Kubo and his mother live in a cave above their village. His mother is fading as her mind drifts away, and Kubo, one-eyed from infancy after his grandfather stole an eye from him, must provide for himself and for his mother. Kubo goes down to the village each day to play his magical string instrument and make origami figures dance and act out his tales, but as soon as the bell before sunset tolls, he packs up and heads straight home. As his mother warns him, he can never let The Moon King (his grandfather) or his mother’s sisters find him, so he must always be home before dark. During the festival, he ignores this rule, desperate for contact from his deceased father. As soon as the moon shines on Kubo, his aunts appear and destroy the village in an attempt to capture Kubo. Kubo must grab only what he has on his back and run.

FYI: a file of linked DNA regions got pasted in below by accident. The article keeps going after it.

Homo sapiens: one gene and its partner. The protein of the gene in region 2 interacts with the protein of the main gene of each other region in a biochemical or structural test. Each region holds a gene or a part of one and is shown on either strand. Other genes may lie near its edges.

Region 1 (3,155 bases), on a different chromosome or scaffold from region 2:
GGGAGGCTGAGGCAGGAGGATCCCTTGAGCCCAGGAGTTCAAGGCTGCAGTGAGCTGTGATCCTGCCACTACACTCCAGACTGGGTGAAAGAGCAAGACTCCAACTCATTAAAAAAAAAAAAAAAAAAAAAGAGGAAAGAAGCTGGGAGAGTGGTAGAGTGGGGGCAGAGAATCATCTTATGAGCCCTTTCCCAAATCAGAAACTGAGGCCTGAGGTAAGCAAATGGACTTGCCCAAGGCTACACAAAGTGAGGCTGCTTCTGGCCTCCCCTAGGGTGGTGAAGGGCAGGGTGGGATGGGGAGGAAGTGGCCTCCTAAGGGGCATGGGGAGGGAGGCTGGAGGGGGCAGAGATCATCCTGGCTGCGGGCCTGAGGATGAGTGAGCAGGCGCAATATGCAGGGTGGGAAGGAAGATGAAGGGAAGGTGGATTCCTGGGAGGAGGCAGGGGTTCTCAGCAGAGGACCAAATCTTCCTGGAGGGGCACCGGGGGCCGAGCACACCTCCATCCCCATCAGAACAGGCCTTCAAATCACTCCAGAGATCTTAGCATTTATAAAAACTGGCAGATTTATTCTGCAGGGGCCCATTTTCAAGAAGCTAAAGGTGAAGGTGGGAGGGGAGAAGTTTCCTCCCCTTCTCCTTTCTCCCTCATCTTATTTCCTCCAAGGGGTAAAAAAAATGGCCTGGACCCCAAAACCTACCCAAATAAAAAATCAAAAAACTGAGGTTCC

Critical Evaluation/Viewer’s Comments:

Unfortunately, Laika still struggles with casting nonwhite actors in main roles (Kubo, Monkey, the Moon King, and the Beetle are all voiced by white actors despite being designed as Japanese characters). That said, there are still many more voices from actors of color voicing other Japanese characters in the film, so while I am disappointed by their casting choices yet again (looking at you, The Boxtrolls), at least they have improved slightly.

The storytelling, however, makes me still appreciate the movie despite the casting issues. I will continue to acknowledge the casting situation as I look at Laika films, but Kubo really delivers on storyline. Kubo’s music and magical abilities are delightful to behold, and the animation of the origami figures coming to life and floating through the air is truly stunning. Some twists are guessable from early on, but ultimately, it was still a fabulously animated film.